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While solving the problem in my other question, I've come across an identity, which I've empirically found to be true, but can't seem to prove.

Here I've simplified the problem a bit, so that the formulas don't look too bulky. So, define a function:

$$f(n)=\begin{cases} \left\lceil\frac n{1+\alpha}\right\rceil+\left\lfloor\alpha\left\lceil\frac n{1+\alpha}\right\rceil\right\rfloor & \mathrm{if}\;\; \left\lceil\frac n{1+\alpha}\right\rceil<\frac1\alpha\left\lceil\frac{\alpha n}{1+\alpha}\right\rceil,\\ \left\lceil\frac{\alpha n}{1+\alpha}\right\rceil+\left\lfloor\frac1\alpha\left\lceil\frac{\alpha n}{1+\alpha}\right\rceil\right\rfloor& \mathrm{otherwise.} \end{cases}$$

The statement to prove is: if $\alpha\in\mathbb R \setminus \mathbb Q$ and $n\in\mathbb N$, then $$f(n)=n.$$

How can I prove this?

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Consider the first case:

$$\left\lceil\frac n{1+\alpha}\right\rceil<\frac1\alpha\left\lceil\frac{\alpha n}{1+\alpha}\right\rceil.$$

From this we can say

$$\left\lceil\frac n{1+\alpha}\right\rceil+\left\lfloor\alpha\left\lceil\frac n{1+\alpha}\right\rceil\right\rfloor<\left\lceil\frac n{1+\alpha}\right\rceil+\left\lceil\frac {\alpha n}{1+\alpha}\right\rceil.$$

In the second case with

$$\left\lceil\frac n{1+\alpha}\right\rceil>\frac1\alpha\left\lceil\frac{\alpha n}{1+\alpha}\right\rceil$$

we'll have

$$\left\lceil\frac{\alpha n}{1+\alpha}\right\rceil+\left\lfloor\frac1\alpha\left\lceil\frac{\alpha n}{1+\alpha}\right\rceil\right\rfloor<\left\lceil\frac {\alpha n}{1+\alpha}\right\rceil+\left\lceil\frac n{1+\alpha}\right\rceil.$$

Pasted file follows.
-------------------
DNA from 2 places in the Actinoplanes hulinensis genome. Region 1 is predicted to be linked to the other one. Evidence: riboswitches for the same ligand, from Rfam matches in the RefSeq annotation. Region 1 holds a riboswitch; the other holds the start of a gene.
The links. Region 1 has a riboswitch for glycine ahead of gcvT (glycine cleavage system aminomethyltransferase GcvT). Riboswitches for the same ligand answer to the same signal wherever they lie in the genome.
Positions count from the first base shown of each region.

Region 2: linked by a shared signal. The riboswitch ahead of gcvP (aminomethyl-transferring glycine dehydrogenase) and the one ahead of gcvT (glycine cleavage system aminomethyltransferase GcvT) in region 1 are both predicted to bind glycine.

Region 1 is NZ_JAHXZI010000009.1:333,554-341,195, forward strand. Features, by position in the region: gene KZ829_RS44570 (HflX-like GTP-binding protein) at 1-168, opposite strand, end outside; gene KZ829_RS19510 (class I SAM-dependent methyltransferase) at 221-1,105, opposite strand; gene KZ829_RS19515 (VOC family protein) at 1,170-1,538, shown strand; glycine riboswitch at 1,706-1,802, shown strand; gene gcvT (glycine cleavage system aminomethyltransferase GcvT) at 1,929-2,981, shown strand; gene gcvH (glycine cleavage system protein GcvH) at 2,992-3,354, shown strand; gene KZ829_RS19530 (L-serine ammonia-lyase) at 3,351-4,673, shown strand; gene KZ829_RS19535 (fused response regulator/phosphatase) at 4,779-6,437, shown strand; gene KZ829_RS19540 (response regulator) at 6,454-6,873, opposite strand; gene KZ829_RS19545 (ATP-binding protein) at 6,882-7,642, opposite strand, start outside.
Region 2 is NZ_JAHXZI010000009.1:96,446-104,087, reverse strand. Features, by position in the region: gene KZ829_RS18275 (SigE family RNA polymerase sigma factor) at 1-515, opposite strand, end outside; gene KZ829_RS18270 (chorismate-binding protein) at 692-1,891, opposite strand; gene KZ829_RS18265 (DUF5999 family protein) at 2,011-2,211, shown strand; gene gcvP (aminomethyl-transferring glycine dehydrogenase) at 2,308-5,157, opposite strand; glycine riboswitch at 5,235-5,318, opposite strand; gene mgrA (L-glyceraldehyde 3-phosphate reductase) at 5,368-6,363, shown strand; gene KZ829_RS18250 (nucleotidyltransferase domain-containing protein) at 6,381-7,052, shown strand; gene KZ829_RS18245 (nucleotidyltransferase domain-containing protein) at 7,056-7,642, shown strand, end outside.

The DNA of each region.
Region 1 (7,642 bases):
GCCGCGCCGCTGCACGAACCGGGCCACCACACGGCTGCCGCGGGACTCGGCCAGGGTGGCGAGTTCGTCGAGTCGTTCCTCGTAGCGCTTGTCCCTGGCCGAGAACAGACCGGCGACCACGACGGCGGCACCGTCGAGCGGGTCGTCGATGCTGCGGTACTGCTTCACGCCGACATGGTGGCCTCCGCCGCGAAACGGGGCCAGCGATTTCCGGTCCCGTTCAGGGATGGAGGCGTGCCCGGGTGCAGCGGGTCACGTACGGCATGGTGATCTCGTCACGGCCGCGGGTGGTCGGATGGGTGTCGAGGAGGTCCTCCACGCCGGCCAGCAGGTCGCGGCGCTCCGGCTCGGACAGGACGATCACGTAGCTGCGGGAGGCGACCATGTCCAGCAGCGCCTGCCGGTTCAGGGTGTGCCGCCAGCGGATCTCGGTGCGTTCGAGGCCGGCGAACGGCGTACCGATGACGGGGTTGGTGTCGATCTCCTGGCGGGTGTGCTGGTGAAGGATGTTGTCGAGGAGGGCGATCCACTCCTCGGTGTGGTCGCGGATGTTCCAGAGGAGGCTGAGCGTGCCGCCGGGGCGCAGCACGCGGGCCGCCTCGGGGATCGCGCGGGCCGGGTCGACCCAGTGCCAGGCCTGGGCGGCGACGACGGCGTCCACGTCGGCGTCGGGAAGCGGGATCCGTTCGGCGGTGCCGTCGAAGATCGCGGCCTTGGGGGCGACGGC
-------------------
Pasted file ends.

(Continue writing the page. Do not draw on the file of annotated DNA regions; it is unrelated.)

Thus, for $\left\lceil\frac n{1+\alpha}\right\rceil\alpha\ne\left\lceil\frac{\alpha n}{1+\alpha}\right\rceil$ (which is always the case for irrational $\alpha$) we have that

$$f(n)<\left\lceil\frac {\alpha n}{1+\alpha}\right\rceil+\left\lceil\frac n{1+\alpha}\right\rceil\le\left\lceil\frac {\alpha n}{1+\alpha}+\frac n{1+\alpha}\right\rceil+1=n+1,$$

i.e. we have an upper bound on $f$: $$f(n)<n+1.\tag1$$

On the other hand, in any case we can say for the upper expression in definition of $f$, just using the relations between floor and ceiling functions:

$$\left\lceil\frac{n}{1+\alpha}\right\rceil+\left\lfloor\alpha\left\lceil\frac{n}{1+\alpha}\right\rceil\right\rfloor \ge \left\lceil\frac{n}{1+\alpha}\right\rceil+\left\lceil\alpha\left\lceil\frac{n}{1+\alpha}\right\rceil\right\rceil-1\ge\\ \ge \left\lceil\frac{n}{1+\alpha}+\alpha\left\lceil\frac{n}{1+\alpha}\right\rceil\right\rceil-1 > \left\lceil\frac{n}{1+\alpha}+\alpha\frac{n}{1+\alpha}\right\rceil-1=n-1,$$

where we get strict inequality from the fact of irrationality of $\frac n{1+\alpha}$.

Similarly for lower expression we have

$$\left\lceil\frac{\alpha n}{1+\alpha}\right\rceil+\left\lfloor\frac1\alpha\left\lceil\frac{\alpha n}{1+\alpha}\right\rceil\right\rfloor \ge \left\lceil\frac{\alpha n}{1+\alpha}\right\rceil+\left\lceil\frac1\alpha\left\lceil\frac{\alpha n}{1+\alpha}\right\rceil\right\rceil-1 \ge \left\lceil\frac{\alpha n}{1+\alpha}+\frac1\alpha\left\lceil\frac{\alpha n}{1+\alpha}\right\rceil\right\rceil-1 > \left\lceil\frac{\alpha n}{1+\alpha}+\frac1\alpha\frac{\alpha n}{1+\alpha}\right\rceil-1=n-1.$$

Thus, we now also have a lower bound on $f$:

$$f(n)>n-1.\tag2$$

Combining $(1)$ and $(2)$, we have

$$n-1<f(n)<n+1$$

Since $f(n)$ and $n$ are integral, we can rewrite this as

$$n\le f(n)\le n,$$

which implies

$$f(n)=n,$$

Q.E.D..

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